Posted on Nov 16, 2012, 6 a.m.
T cells become more responsive in exercising cancer survivors weeks after chemotherapy ends.
A wide array of published studies suggest the positive association between exercise and cancer—notably, that exercise may reduce the risk of getting initial incidences of several different types of cancers, may often improve prognosis in cancer patients, and may reduce the risk of recurrence and secondary cancers survivors of some types of cancers. However, the mechanism behind these phenomena has been unknown. Laura Bilek, from University of Nebraska Medical Center (Nebraska, USA), and colleagues studied a group of 16 cancer survivors, all but one of who recently finished chemotherapy cancer treatment, the researchers focused on T cells, a type of immune cell that attacks a variety of infectious agents as well as cancer cells. They took blood samples before and after a 12-week exercise program in which the subjects participated. Analyzing the T cells, the team found that a significant portion of these immune cells converted from a senescent form, which isn't as effective at combating disease, to a naïve form, ready to fight cancer and infections. Commenting that: "What we're suggesting is that with exercise, you might be getting rid of T cells that aren't helpful and making room for T cells that might be helpful," the lead investigator submits that this finding highlights the importance of exercise for all, including those with cancer and cancer survivors.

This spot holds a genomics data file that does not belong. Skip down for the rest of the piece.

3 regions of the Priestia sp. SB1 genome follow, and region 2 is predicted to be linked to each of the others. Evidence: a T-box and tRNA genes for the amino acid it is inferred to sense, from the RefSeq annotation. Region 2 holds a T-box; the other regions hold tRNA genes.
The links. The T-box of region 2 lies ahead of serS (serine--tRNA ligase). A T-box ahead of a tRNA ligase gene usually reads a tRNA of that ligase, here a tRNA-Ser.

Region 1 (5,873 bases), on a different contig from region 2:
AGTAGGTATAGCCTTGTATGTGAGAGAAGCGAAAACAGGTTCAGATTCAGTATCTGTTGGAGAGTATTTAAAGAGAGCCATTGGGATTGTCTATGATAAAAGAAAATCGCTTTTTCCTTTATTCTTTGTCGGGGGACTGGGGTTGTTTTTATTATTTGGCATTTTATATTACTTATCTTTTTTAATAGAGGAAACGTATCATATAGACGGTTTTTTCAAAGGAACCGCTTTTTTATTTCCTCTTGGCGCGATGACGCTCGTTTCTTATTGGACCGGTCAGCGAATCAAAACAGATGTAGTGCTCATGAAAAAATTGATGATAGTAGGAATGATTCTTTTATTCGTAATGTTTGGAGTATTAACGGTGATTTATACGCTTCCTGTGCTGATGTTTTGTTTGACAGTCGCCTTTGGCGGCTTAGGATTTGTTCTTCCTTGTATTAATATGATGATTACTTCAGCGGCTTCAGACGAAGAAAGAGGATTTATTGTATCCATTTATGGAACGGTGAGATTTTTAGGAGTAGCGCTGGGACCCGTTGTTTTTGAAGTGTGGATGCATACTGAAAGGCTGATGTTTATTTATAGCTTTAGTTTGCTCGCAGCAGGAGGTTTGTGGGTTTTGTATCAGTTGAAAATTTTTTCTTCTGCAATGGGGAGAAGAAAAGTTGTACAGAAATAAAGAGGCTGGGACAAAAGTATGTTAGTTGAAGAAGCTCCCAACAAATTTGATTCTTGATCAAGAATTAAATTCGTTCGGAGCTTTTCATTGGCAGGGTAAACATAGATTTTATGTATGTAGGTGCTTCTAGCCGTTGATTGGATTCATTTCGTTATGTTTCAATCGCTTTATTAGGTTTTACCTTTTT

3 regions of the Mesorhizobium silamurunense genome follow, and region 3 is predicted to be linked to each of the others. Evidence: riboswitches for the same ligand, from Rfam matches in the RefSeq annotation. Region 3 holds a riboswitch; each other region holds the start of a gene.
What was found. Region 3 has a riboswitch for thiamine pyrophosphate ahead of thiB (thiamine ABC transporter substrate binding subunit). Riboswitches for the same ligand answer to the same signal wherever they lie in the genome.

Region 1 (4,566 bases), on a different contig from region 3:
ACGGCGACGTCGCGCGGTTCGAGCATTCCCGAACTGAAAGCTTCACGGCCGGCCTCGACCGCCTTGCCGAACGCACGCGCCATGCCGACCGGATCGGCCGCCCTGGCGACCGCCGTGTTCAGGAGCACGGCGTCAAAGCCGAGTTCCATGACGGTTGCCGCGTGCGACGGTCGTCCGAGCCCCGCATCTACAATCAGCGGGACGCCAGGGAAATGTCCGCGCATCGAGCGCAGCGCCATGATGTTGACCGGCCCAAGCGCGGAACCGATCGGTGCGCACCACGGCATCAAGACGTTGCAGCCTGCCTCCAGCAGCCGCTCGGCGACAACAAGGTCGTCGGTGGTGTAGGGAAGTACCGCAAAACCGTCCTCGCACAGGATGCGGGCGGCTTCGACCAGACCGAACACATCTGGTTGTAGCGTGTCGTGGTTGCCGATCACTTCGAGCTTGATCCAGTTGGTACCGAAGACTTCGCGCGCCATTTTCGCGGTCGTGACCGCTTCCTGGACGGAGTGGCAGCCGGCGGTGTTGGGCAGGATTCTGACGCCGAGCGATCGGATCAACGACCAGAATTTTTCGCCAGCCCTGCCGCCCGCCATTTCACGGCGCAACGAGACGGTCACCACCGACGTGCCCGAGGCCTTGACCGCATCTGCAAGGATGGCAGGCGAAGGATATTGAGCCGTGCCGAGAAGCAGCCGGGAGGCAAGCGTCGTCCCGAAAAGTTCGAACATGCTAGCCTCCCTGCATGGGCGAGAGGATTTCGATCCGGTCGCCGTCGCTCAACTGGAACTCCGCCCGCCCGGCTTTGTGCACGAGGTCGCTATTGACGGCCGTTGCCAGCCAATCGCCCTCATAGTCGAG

Bilek L., et al. “Effect of Exercise on T Cells in Cancer Survivors.” Presented at Integrative Biology of Exercise VI meeting ( American Physiological Society, the American College of Sports Medicine and the Canadian Society for Exercise Physiology), 10 Oct. 2012.